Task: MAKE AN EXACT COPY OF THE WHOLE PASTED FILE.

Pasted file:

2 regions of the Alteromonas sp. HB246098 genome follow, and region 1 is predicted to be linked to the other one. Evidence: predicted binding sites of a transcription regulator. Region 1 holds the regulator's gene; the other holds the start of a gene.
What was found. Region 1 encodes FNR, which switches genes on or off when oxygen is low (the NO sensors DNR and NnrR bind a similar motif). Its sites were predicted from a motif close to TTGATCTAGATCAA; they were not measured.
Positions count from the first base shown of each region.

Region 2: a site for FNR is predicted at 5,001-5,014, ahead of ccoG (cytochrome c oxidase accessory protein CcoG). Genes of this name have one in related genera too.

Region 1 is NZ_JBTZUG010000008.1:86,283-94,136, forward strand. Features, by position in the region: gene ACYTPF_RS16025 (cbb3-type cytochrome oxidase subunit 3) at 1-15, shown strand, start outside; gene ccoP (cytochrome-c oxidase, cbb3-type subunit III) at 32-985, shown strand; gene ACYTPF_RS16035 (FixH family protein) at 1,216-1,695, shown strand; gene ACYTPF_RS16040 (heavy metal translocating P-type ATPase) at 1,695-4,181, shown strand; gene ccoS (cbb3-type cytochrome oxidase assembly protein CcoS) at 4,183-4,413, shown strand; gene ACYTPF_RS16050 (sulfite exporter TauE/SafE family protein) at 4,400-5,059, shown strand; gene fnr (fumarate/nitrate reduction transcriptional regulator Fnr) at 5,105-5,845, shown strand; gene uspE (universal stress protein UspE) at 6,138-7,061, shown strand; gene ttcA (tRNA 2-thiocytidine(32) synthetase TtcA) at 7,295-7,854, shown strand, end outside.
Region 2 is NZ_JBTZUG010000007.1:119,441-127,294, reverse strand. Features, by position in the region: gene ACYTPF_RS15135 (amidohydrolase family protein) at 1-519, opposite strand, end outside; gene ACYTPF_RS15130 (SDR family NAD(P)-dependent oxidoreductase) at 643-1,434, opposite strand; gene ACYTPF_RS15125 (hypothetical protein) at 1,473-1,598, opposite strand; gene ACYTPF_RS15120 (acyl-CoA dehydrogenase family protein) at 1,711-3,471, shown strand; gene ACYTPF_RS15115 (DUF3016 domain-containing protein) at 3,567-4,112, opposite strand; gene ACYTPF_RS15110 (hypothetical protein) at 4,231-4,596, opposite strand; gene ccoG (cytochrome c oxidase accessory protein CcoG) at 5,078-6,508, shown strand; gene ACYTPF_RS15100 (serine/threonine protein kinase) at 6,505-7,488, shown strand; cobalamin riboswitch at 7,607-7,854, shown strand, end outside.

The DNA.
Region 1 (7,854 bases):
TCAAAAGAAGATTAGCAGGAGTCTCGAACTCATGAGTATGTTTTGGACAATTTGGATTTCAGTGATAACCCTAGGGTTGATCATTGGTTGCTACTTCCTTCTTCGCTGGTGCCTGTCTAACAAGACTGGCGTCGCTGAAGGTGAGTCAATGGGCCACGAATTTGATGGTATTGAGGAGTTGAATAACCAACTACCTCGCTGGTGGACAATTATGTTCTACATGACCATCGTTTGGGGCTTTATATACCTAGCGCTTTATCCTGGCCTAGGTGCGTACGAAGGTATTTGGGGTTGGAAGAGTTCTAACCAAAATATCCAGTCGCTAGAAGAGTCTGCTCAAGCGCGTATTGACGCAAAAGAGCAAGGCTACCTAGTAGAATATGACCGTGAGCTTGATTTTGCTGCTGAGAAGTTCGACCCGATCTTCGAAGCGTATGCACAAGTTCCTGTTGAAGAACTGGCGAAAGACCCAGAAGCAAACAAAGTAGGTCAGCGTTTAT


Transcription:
2 regions of the Alteromonas sp. HB246098 genome follow, and region 1 is predicted to be linked to the other one. Evidence: predicted binding sites of a transcription regulator. Region 1 holds the regulator's gene; the other holds the start of a gene.
What was found. Region 1 encodes FNR, which switches genes on or off when oxygen is low (the NO sensors DNR and NnrR bind a similar motif). Its sites were predicted from a motif close to TTGATCTAGATCAA; they were not measured.
Positions count from the first base shown of each region.

Region 2: a site for FNR is predicted at 5,001-5,014, ahead of ccoG (cytochrome c oxidase accessory protein CcoG). Genes of this name have one in related genera too.

Region 1 is NZ_JBTZUG010000008.1:86,283-94,136, forward strand. Features, by position in the region: gene ACYTPF_RS16025 (cbb3-type cytochrome oxidase subunit 3) at 1-15, shown strand, start outside; gene ccoP (cytochrome-c oxidase, cbb3-type subunit III) at 32-985, shown strand; gene ACYTPF_RS16035 (FixH family protein) at 1,216-1,695, shown strand; gene ACYTPF_RS16040 (heavy metal translocating P-type ATPase) at 1,695-4,181, shown strand; gene ccoS (cbb3-type cytochrome oxidase assembly protein CcoS) at 4,183-4,413, shown strand; gene ACYTPF_RS16050 (sulfite exporter TauE/SafE family protein) at 4,400-5,059, shown strand; gene fnr (fumarate/nitrate reduction transcriptional regulator Fnr) at 5,105-5,845, shown strand; gene uspE (universal stress protein UspE) at 6,138-7,061, shown strand; gene ttcA (tRNA 2-thiocytidine(32) synthetase TtcA) at 7,295-7,854, shown strand, end outside.
Region 2 is NZ_JBTZUG010000007.1:119,441-127,294, reverse strand. Features, by position in the region: gene ACYTPF_RS15135 (amidohydrolase family protein) at 1-519, opposite strand, end outside; gene ACYTPF_RS15130 (SDR family NAD(P)-dependent oxidoreductase) at 643-1,434, opposite strand; gene ACYTPF_RS15125 (hypothetical protein) at 1,473-1,598, opposite strand; gene ACYTPF_RS15120 (acyl-CoA dehydrogenase family protein) at 1,711-3,471, shown strand; gene ACYTPF_RS15115 (DUF3016 domain-containing protein) at 3,567-4,112, opposite strand; gene ACYTPF_RS15110 (hypothetical protein) at 4,231-4,596, opposite strand; gene ccoG (cytochrome c oxidase accessory protein CcoG) at 5,078-6,508, shown strand; gene ACYTPF_RS15100 (serine/threonine protein kinase) at 6,505-7,488, shown strand; cobalamin riboswitch at 7,607-7,854, shown strand, end outside.

The DNA.
Region 1 (7,854 bases):
TCAAAAGAAGATTAGCAGGAGTCTCGAACTCATGAGTATGTTTTGGACAATTTGGATTTCAGTGATAACCCTAGGGTTGATCATTGGTTGCTACTTCCTTCTTCGCTGGTGCCTGTCTAACAAGACTGGCGTCGCTGAAGGTGAGTCAATGGGCCACGAATTTGATGGTATTGAGGAGTTGAATAACCAACTACCTCGCTGGTGGACAATTATGTTCTACATGACCATCGTTTGGGGCTTTATATACCTAGCGCTTTATCCTGGCCTAGGTGCGTACGAAGGTATTTGGGGTTGGAAGAGTTCTAACCAAAATATCCAGTCGCTAGAAGAGTCTGCTCAAGCGCGTATTGACGCAAAAGAGCAAGGCTACCTAGTAGAATATGACCGTGAGCTTGATTTTGCTGCTGAGAAGTTCGACCCGATCTTCGAAGCGTATGCACAAGTTCCTGTTGAAGAACTGGCGAAAGACCCAGAAGCAAACAAAGTAGGTCAGCGTTTAT